‘American Moor’ review: A profound meditation on Shakespeare and racism

Keith Hamilton Cobb stars in "American Moor." Photo Credit: Carol Rosegg

The play tackles the goal of many theater companies to be in active conversation with the classics and find inspired ways to make them feel relevant in today’s world.

Keith Hamilton Cobb stars in "American Moor."
Keith Hamilton Cobb stars in "American Moor." Photo Credit: Danielle Silverman

‘American Moor’ runs through Oct. 5 at the Cherry Lane Theatre, 38 Commerce St., redbulltheater.org.

In Keith Hamilton Cobb’s small but sweeping 90-minute performance piece “American Moor,” a middle-aged African American actor’s audition for the role of Othello turns into an emotionally charged meditation on racial identity and unconscious racism in Shakespeare and theater practice.

“American Moor” is being produced at Off-Broadway’s Cherry Lane Theatre in the West Village by Red Bull Theater, an alternative and scrappy classics company that is best known for its over-the-top productions of gory Jacobean thrillers.

The play starts off with the unnamed actor (Cobb) pacing the stage as he reviews the script of “Othello” in apparent frustration and unease. The unfinished set (apparently for a traditional production of “Othello”) includes enormous columns and the statue of a winged lion.

With a sonorous voice and a graceful sense of movement, the actor suddenly strikes up a conversation with the audience. He explains why Shakespeare appealed to him as a younger man and recalls an experience with an acting teacher who only wanted him to work on Shakespeare’s limited lot of explicitly black characters.

While the biographical one-man show format can often feel antiquated and derivative, Cobb is compelling to listen to. But tension arrives with the sudden emergence of an unseen director (played by Josh Tyson), who is sitting among the audience and is the person that Cobb is auditioning for. (I sat right behind Tyson and thus only saw the back of his head.)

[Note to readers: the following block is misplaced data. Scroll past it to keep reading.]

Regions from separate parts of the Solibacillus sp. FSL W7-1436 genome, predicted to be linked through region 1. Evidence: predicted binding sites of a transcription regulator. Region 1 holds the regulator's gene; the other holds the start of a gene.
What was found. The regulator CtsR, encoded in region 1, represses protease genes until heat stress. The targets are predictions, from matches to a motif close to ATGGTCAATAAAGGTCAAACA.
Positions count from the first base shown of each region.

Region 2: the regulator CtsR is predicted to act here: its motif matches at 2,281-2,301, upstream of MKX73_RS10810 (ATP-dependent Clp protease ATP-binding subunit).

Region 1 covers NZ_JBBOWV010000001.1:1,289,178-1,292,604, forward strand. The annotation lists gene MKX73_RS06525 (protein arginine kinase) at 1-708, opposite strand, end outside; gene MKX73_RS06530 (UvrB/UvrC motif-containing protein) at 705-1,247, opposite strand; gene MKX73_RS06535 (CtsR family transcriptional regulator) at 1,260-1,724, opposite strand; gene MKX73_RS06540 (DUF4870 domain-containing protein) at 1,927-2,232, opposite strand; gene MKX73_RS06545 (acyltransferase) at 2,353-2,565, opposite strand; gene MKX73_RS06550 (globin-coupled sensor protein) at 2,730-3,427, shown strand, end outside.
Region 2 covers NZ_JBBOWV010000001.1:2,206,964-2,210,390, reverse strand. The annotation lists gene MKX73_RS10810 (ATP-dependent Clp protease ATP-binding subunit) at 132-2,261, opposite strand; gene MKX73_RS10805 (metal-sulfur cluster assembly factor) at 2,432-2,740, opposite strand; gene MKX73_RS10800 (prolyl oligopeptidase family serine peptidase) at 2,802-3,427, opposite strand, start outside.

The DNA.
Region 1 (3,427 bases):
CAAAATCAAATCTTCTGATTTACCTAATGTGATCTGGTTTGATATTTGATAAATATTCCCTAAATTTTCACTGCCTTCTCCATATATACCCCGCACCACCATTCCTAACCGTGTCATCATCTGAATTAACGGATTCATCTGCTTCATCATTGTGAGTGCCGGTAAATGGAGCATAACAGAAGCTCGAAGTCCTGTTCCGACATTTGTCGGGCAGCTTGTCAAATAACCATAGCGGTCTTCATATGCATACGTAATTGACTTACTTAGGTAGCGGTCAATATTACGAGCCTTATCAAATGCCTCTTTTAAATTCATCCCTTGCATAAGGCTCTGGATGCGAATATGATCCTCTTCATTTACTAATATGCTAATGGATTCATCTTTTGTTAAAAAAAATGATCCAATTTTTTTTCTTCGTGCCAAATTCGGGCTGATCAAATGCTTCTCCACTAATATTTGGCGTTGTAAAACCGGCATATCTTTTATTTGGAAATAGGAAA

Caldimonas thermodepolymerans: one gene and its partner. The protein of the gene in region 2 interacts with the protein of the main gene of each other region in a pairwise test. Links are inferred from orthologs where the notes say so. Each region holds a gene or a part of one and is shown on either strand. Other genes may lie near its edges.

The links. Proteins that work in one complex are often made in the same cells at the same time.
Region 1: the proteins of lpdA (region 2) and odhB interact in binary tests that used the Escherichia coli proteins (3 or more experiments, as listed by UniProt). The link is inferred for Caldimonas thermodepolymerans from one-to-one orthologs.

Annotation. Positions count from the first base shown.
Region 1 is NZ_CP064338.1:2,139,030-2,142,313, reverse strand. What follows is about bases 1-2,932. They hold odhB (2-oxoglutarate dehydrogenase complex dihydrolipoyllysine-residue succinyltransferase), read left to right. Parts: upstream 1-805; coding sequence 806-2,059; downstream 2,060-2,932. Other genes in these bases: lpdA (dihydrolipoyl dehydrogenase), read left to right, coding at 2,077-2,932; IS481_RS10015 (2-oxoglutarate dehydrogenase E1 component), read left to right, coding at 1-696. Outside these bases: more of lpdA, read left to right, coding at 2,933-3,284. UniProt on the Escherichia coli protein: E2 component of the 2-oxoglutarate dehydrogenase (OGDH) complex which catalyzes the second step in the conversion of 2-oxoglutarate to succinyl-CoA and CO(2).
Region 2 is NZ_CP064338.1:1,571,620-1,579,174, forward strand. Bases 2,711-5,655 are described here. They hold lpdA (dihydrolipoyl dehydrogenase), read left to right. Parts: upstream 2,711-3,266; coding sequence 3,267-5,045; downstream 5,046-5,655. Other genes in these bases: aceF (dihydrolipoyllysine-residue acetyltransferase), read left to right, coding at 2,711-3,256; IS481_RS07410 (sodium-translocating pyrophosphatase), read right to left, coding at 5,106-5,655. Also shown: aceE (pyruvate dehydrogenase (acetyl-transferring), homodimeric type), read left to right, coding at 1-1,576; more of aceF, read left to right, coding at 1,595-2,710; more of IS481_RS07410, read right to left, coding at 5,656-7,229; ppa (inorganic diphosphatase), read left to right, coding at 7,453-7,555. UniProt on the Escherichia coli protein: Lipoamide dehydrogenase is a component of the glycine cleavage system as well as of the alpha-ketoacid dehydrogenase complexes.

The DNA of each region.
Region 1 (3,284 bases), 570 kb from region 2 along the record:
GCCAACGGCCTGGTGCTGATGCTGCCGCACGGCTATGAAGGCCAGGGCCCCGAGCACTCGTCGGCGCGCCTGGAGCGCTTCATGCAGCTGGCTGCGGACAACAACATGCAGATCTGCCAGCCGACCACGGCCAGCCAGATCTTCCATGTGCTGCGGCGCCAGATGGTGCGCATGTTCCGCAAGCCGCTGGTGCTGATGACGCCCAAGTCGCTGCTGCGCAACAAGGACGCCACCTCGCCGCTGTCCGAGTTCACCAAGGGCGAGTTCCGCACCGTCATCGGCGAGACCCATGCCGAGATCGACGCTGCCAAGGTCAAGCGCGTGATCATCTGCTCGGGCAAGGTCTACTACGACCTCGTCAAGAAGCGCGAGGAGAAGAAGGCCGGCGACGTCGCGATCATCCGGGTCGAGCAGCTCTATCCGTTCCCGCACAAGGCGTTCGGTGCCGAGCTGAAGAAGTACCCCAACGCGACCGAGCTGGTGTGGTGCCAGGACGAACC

In between pieces of broken conversation, in which Tyson tries to explain his thoughts on “Othello” and Cobb begins his formal audition, Cobb keeps returning to the audience (with Tyson frozen in place) to deconstruct the situation and explain his anger and humiliation, culminating in a final confrontation and an abrupt, questionable ending.

Cobb emphasizes that he does not wish to be hostile to the director, who did him no personal harm. Rather, he wishes that the director (a young, unintentionally pompous white man) could come out of his protected shell and try to understand Cobb’s experiences and point of view.

Directed by Kim Weild, “American Moor” tackles the goal of many theater companies to be in active conversation with the classics — rather than simply revive them with an uncritical eye — and find inspired ways to make them feel relevant in today’s world. The issues presented in the play (which might be acknowledged by theater artists in private) deserve to be directly confronted onstage, too.

Bottom line: Keith Hamilton Cobb delivers a compelling turn in this deeply felt meditation on Shakespeare and racism.

Matt Windman